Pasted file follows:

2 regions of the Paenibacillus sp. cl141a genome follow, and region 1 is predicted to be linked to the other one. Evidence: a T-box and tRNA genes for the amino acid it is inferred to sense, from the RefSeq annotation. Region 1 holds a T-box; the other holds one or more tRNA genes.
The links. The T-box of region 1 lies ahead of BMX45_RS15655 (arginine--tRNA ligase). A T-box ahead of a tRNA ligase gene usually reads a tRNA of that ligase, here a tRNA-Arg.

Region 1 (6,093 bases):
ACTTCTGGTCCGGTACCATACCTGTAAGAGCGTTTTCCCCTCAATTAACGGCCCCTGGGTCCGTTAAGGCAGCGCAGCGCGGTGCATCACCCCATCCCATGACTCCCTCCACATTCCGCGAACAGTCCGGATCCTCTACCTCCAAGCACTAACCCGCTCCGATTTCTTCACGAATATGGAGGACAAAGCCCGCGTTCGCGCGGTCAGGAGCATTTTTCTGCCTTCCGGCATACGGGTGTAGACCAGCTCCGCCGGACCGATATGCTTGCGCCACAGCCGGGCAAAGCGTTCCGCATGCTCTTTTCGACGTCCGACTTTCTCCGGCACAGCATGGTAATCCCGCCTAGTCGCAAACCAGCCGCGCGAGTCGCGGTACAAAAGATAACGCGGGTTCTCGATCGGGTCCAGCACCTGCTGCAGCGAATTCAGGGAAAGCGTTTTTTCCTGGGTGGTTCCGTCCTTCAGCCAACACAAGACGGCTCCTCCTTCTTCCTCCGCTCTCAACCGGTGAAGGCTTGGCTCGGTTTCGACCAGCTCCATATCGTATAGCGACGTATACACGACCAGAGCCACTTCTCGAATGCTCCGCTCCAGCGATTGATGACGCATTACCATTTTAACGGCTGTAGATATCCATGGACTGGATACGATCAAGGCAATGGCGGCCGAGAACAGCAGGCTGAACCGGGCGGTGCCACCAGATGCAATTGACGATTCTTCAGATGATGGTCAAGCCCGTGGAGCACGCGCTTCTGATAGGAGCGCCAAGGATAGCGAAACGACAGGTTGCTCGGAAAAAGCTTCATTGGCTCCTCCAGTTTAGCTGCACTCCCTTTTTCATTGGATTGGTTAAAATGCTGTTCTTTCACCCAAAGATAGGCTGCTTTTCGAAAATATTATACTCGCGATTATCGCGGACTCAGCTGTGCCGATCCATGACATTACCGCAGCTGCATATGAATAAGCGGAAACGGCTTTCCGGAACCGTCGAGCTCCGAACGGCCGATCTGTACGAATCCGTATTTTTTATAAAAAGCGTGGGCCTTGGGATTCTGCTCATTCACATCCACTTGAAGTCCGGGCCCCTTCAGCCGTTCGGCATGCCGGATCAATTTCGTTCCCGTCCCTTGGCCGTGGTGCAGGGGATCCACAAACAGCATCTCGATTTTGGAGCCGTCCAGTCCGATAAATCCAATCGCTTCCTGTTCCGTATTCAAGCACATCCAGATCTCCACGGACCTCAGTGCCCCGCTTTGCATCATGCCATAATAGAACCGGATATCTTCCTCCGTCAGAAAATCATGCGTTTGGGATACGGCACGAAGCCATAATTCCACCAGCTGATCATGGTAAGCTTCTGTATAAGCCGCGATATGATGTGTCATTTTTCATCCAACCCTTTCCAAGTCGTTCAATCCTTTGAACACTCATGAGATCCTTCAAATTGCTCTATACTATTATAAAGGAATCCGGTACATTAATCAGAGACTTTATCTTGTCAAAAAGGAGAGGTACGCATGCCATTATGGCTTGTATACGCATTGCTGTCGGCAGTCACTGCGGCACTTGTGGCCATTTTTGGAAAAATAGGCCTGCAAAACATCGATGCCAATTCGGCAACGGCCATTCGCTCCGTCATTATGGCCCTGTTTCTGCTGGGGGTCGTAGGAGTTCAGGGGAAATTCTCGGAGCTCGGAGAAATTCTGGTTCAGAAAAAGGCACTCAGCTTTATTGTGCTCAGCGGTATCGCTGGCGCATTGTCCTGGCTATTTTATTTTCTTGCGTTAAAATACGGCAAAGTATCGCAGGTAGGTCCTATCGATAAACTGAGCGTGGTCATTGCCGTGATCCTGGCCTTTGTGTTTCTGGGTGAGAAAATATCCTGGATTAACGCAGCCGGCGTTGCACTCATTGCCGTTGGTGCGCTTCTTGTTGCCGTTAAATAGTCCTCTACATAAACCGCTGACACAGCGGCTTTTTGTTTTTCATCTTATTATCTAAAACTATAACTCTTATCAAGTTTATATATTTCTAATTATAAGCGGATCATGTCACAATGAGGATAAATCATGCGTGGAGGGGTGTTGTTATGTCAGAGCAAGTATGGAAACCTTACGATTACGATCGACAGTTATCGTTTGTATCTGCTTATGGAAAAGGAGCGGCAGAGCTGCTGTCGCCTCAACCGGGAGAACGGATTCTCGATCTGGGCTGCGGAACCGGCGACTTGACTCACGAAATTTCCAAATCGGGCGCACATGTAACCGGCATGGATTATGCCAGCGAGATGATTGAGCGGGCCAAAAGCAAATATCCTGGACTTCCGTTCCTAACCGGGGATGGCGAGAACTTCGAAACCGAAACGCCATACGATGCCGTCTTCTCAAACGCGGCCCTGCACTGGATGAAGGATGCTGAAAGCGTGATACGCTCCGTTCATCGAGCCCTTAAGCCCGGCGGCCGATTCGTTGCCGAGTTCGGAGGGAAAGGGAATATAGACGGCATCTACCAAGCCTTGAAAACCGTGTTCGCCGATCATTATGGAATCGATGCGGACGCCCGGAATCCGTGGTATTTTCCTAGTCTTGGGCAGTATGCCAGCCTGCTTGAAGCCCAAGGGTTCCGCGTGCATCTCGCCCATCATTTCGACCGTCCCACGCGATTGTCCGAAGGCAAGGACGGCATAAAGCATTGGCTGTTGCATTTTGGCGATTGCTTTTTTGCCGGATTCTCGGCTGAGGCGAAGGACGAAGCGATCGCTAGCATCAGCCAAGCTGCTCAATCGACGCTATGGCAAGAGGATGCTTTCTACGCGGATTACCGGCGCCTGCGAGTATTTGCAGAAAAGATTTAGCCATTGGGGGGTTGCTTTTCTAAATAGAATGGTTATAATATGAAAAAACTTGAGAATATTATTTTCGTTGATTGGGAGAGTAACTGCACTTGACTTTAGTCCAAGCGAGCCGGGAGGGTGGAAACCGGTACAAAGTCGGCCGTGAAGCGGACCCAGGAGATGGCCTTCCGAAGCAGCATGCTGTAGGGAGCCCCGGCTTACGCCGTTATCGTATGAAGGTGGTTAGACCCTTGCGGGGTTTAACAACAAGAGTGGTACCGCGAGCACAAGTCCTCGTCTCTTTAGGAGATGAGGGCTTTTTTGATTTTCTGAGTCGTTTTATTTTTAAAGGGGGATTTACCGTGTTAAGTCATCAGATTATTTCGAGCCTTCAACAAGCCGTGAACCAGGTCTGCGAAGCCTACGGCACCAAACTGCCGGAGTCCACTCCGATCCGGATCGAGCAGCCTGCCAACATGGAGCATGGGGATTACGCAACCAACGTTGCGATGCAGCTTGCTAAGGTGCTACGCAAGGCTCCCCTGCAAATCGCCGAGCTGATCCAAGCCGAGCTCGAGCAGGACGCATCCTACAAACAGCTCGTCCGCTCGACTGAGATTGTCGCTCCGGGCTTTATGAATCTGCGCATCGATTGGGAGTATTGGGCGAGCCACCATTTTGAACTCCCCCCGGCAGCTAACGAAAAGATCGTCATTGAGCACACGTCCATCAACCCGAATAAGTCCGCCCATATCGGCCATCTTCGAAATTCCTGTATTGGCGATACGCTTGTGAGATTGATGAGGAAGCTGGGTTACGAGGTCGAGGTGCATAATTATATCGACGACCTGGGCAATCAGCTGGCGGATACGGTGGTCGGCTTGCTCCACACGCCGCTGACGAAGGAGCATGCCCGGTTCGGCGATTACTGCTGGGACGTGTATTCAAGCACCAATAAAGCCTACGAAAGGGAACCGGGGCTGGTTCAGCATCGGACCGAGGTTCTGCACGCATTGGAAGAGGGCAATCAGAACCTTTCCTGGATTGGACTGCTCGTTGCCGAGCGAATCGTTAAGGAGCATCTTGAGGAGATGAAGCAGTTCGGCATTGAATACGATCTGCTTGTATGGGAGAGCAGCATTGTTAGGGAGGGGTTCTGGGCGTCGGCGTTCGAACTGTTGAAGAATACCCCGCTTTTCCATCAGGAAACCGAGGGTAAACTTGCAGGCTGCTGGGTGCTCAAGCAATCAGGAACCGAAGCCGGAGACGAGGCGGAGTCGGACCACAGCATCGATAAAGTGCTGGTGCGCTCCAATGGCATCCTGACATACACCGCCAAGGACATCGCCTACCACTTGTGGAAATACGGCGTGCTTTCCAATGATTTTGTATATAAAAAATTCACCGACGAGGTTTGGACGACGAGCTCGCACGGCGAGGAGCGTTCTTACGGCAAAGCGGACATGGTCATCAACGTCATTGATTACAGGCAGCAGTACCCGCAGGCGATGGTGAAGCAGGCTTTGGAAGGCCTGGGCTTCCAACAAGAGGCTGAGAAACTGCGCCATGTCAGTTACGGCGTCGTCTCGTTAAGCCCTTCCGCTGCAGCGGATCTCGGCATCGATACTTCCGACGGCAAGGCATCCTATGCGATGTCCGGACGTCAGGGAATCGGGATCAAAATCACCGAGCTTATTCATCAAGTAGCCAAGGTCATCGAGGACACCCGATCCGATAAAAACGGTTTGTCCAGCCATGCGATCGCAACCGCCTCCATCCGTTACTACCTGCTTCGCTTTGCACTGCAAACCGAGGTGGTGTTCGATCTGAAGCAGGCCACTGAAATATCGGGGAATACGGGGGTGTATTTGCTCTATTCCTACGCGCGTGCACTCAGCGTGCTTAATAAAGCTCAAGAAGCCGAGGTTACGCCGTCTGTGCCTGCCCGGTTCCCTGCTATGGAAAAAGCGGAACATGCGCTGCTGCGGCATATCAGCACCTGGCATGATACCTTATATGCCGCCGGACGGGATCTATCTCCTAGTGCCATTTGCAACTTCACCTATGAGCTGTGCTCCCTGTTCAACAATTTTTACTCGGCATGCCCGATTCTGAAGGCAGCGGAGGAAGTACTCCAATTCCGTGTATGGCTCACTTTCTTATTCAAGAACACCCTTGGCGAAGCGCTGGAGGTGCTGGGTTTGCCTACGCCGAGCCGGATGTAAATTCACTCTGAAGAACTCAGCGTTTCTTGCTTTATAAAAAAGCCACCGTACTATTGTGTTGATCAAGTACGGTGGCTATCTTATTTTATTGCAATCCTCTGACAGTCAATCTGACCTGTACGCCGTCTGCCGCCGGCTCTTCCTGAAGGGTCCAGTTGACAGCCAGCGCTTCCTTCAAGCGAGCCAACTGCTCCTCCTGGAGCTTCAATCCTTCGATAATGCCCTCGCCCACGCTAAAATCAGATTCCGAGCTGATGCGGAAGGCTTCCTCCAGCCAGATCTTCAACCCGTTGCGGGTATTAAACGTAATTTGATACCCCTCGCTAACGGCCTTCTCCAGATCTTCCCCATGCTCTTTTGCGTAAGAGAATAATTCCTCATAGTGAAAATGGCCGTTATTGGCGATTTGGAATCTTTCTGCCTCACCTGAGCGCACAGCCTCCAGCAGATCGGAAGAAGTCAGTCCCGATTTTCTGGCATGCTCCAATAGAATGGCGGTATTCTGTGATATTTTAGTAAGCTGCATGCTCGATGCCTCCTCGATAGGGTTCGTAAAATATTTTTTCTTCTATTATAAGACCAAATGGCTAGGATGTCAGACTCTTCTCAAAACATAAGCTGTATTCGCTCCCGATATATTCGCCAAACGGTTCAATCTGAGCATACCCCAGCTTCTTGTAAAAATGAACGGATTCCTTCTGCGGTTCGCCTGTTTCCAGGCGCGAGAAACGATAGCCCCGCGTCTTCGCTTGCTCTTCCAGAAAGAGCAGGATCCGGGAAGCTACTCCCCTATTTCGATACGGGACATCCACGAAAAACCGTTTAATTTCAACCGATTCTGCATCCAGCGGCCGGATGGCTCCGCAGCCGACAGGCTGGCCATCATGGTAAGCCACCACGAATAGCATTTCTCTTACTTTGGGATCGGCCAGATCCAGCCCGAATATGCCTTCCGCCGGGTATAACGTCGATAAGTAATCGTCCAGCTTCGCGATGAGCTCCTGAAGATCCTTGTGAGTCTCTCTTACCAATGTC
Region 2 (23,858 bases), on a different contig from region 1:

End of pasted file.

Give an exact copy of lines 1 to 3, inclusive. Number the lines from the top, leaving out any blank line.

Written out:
2 regions of the Paenibacillus sp. cl141a genome follow, and region 1 is predicted to be linked to the other one. Evidence: a T-box and tRNA genes for the amino acid it is inferred to sense, from the RefSeq annotation. Region 1 holds a T-box; the other holds one or more tRNA genes.
The links. The T-box of region 1 lies ahead of BMX45_RS15655 (arginine--tRNA ligase). A T-box ahead of a tRNA ligase gene usually reads a tRNA of that ligase, here a tRNA-Arg.

Region 1 (6,093 bases):